Singapore Infrastructure Dispute-Management Protocol
On 23 October 2018, the Ministry of Law launched a new Singapore Infrastructure Dispute-Management Protocol (“SIDP”).
A copy of the protocol is available for download via the Singapore Mediation Centre’s website, which is one of the two Authorised Appointing Bodies under the Protocol.
Half-way House. We observe that currently, the SIDP is contractual, and that the Dispute Board is only appointed upon a request by the Parties either jointly or acting singly. We also observe that there are no provisions in the SIDP that provides on when the appointment lapses, and that a Party may object to a request for the appointment of the Dispute Board.
So, the Dispute Board under the SIDP appears to be a half-way house between an ad hoc Dispute Board and a standing Dispute Board. It remains to be seen how Parties who contract into the SIDP will go about appointing the Dispute Board.
Challenging the Appointment. At this juncture, we also note that there are no provisions for challenging the appointment of the Dispute Board Members. Nevertheless, we note that in the provision on appointment of a Dispute Board Member,4 it is contemplated that a Dispute Board Member may decline to act, or is unable to act as a result of, inter alia, “resignation or termination of appointment”.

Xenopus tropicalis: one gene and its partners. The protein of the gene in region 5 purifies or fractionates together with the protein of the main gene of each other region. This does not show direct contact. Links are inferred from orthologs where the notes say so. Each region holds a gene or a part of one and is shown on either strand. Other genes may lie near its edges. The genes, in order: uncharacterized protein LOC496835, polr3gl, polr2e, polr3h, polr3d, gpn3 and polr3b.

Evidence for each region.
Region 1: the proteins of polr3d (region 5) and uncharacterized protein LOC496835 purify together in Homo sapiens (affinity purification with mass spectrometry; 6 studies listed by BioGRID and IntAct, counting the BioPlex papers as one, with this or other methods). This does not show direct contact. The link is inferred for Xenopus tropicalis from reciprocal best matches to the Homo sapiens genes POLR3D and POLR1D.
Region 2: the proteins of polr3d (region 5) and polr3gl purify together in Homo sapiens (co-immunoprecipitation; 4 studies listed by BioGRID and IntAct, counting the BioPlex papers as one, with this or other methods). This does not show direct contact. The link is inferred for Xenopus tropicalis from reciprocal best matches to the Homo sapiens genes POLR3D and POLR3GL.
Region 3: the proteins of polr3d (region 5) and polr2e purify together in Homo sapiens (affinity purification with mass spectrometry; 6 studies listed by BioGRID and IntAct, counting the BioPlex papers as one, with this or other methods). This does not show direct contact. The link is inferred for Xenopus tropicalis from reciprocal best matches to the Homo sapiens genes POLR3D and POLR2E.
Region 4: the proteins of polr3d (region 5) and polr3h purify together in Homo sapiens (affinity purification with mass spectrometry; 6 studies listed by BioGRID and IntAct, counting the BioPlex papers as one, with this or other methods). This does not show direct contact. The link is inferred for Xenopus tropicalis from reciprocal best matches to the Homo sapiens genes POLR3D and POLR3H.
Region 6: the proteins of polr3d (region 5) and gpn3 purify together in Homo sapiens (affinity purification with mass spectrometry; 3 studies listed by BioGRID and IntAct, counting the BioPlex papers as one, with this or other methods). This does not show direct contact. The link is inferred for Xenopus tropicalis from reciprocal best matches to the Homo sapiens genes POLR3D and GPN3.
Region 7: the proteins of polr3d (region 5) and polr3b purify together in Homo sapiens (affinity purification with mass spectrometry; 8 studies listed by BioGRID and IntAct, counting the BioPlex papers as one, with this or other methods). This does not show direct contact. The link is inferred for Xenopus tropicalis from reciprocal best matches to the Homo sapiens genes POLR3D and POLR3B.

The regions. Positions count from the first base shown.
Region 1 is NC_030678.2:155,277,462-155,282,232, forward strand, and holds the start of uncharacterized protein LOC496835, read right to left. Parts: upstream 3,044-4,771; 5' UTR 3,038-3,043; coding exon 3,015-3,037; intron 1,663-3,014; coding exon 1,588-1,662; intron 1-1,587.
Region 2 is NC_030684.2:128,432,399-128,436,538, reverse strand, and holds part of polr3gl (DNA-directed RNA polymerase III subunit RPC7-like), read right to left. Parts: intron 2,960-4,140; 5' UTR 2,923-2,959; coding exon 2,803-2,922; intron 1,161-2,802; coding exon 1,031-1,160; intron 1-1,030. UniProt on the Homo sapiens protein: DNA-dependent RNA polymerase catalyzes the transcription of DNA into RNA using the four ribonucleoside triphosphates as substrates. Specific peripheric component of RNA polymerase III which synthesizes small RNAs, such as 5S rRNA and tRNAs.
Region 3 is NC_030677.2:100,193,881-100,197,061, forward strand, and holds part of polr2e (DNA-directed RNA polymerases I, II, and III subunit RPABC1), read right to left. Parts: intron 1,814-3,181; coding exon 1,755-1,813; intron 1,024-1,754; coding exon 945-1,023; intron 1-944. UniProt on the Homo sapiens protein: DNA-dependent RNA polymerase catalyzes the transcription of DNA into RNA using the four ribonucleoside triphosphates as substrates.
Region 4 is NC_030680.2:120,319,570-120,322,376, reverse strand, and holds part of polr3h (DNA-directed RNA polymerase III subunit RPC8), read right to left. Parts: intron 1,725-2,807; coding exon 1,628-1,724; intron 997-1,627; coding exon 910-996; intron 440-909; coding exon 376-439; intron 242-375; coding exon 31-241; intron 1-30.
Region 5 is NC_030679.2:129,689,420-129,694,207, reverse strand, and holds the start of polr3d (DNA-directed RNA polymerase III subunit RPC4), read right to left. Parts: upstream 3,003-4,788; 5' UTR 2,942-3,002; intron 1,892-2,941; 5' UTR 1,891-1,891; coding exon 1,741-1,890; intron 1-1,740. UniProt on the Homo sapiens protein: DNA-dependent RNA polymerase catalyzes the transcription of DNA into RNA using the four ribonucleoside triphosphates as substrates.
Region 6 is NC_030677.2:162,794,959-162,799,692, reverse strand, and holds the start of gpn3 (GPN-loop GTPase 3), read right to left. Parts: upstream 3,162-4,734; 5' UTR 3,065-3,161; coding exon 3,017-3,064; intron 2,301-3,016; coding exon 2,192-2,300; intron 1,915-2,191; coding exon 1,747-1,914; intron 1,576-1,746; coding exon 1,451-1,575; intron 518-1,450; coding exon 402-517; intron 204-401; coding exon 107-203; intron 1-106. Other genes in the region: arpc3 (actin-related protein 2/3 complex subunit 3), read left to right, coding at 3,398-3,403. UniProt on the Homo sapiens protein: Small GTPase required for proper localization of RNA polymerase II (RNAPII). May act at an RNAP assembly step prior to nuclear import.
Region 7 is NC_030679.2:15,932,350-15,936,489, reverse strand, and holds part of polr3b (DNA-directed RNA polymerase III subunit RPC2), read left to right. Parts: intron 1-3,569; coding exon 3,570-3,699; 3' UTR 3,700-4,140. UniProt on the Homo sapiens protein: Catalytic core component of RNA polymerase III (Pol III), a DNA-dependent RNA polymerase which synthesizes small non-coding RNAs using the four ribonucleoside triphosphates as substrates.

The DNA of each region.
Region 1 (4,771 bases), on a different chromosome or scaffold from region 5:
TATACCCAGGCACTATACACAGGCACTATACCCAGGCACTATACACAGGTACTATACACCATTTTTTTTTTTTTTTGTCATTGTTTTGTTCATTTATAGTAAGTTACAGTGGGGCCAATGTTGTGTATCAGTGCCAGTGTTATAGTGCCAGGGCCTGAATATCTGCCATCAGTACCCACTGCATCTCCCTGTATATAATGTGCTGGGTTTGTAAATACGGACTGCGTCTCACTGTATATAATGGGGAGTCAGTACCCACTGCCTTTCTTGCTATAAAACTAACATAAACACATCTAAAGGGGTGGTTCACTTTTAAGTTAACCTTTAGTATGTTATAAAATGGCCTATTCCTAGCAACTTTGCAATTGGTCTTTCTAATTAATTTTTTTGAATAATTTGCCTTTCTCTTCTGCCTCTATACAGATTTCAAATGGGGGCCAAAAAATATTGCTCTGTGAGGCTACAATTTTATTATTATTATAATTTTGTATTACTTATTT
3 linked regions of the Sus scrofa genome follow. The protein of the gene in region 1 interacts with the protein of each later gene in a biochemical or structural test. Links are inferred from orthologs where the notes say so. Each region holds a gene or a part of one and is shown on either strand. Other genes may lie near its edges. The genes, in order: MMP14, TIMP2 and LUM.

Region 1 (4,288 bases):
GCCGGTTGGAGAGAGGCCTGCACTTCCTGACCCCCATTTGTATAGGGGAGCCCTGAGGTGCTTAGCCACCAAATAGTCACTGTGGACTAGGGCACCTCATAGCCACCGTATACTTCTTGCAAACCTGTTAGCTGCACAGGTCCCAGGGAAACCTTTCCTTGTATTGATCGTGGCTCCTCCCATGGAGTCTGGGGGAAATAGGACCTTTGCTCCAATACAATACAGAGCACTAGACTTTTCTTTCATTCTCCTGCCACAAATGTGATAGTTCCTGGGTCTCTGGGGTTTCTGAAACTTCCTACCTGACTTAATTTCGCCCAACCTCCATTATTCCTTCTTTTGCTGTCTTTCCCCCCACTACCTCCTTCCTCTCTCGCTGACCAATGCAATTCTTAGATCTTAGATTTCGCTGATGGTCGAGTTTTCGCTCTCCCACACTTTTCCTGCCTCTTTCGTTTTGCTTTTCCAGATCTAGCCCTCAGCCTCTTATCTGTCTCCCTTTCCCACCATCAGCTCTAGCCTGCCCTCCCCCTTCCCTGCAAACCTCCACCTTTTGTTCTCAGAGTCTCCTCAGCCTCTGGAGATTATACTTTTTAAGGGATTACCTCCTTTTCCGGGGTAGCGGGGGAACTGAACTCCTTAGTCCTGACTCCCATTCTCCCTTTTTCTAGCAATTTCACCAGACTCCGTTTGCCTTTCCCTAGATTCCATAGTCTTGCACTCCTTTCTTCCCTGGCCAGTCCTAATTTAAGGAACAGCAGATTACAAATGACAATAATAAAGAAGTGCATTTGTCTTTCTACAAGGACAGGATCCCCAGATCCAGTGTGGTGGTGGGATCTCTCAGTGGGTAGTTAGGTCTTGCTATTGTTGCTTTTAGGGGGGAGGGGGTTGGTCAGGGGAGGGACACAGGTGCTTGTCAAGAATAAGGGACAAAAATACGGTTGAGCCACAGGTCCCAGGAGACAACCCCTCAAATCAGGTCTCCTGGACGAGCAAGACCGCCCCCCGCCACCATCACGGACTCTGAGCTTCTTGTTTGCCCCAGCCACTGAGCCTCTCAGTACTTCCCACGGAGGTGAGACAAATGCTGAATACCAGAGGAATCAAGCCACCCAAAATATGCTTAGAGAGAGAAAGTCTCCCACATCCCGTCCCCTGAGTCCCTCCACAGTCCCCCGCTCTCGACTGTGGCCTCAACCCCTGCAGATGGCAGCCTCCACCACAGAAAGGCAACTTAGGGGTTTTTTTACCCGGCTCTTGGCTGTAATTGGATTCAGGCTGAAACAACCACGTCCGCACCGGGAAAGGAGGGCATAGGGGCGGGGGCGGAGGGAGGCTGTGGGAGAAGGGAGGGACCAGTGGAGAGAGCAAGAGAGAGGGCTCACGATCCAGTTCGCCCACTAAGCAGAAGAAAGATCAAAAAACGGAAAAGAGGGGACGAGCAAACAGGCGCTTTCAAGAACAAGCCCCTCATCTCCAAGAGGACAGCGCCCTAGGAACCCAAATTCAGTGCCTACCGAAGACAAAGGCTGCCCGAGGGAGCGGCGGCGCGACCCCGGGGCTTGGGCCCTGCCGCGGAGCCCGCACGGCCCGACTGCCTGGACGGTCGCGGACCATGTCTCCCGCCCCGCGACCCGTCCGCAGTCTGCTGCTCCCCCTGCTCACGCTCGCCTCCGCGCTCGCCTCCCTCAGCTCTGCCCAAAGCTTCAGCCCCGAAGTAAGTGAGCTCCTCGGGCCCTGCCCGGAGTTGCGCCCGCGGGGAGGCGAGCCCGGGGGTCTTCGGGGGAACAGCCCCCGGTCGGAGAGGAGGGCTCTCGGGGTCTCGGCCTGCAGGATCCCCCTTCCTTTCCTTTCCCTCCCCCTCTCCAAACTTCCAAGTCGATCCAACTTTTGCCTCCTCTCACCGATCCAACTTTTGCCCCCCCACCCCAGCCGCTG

We therefore assume that similar procedures (and grounds) for challenging the appointment of arbitrators would also apply, though it would be helpful if a procedure is set out. This would be important, especially since it appears that once appointed, the Dispute Board remains in place even after the completion of the Project.
Interaction with Security of Payment Legislation. We also observe that one of the powers of the Dispute Board is to render a Determination, which is binding unless objected to.5 While it is provided under the SIDP that if there was a due objection, the dispute shall “be finally resolved by arbitration… or the courts”, we note that Art. 9.6 SIDP provides that “… Unless and until an arbitral tribunal or court decides otherwise, the Parties remain bound to comply with any Determination rendered by the [Dispute Board].”
Therefore, while it is provided that the Parties are entitled to “pursue their rights under the applicable Security of Payment Legislation” and the provisions are to Protocol are “not to be construed as a means to contract out of or amend statutory timelines prescribed by the applicable Security of Payment Legislation”,6 it remains to be seen how a Determination (and more pertinently, a Determination that has been objected to) will interact with an adjudication under the Building and Construction Industry Security of Payment Act.
Conclusion. It remains to be seen how the SIDP will operate in practice, especially since it is still very much in a nascent stage. We eagerly await to see how the SIDP will impact the local construction industry.
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